11th National Congress of the Communist Party of Vietnam
Flag of the Communist Party of Vietnam
|Date||12–19 January 2011|
|Location||Vietnam National Convention Center|
|Outcome||The election of the 11th Central Committee|
|This article is part of a series on the|
politics and government of
The 11th National Congress of the Communist Party of Vietnam (Vietnamese: Đại hội đại biểu toàn quốc lần thứ XI, 11th National Congress of Delegates) was the eleventh party congress of the Communist Party of Vietnam, the sole legal party of Vietnam; it occurred between 12–19 January 2011, at the My Dinh National Convention Centre, Hanoi.
11th National Congress of the Communist Party of Vietnam Intro articles: 4
Revising the party platform
The platform which existed before the 11th Congress had remained unchanged since 7th Congress (held in 1991). The work on revising the platform began two-and-a-half years before the 11th Congress. Nguyễn Phú Trọng, due to his position as rector of Hồ Chí Minh National Academy of Politics, was asked by the 10th Politburo to head the drafting committee responsible for drafting the new platform. Another reason was that Nông Đức Mạnh supported Nguyễn Phú Trọng possible future candidature for the general secretaryship.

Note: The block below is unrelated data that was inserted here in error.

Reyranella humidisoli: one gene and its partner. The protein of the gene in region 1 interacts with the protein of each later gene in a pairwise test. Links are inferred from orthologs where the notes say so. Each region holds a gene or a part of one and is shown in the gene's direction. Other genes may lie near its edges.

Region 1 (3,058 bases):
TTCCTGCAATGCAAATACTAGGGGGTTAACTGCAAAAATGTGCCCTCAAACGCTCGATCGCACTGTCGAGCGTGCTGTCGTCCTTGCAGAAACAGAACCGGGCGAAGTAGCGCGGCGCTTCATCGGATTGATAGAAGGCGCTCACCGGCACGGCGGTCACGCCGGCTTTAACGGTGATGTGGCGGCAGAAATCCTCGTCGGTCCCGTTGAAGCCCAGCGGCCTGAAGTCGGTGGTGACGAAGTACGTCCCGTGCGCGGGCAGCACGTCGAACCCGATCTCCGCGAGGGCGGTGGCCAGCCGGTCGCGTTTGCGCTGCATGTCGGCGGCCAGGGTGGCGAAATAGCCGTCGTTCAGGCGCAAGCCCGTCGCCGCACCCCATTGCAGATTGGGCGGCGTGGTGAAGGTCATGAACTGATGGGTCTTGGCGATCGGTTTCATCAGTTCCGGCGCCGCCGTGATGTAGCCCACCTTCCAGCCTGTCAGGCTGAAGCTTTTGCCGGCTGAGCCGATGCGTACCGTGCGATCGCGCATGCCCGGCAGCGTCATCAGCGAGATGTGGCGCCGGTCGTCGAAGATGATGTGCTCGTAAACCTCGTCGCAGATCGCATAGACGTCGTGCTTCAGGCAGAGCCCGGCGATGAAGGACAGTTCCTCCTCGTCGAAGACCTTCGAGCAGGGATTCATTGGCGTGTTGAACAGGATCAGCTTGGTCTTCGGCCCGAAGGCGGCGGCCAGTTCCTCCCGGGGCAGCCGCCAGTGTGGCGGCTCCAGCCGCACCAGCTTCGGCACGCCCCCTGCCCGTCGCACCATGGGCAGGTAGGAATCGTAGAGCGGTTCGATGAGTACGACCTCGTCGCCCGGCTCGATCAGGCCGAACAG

The drafting of the platform was a collective effort guided by high-standing party bureaucrats and officials from think tanks. However, there was wide participation from the intelligentsia. There was some criticism on the end product – a clause stated that all the means of production was to be owned by the state. When the draft version was presented to the 14th plenum of the 10th Central Committee, critics saw it as a step backward because since the 6th Congress, diversified ownership of the means of production had been recognized. Another point was that it alarmed external and internal investors. The 14th plenum eventually decided to include another clause which acknowledged the diversified ownership of the means of production. At the 11th National Congress, the issue was put to a vote, and 65.04 percent supported the motion of removing the clause which did not recognize the diversified ownership of the means of production. Even if it had stayed, it wouldn't have hurt the party. Another clause stated that Vietnam's goal was to "develop a market economy with socialist orientations, which would have many forms of ownership, many parts, many forms of businesses, and many ways of distribution in the economy."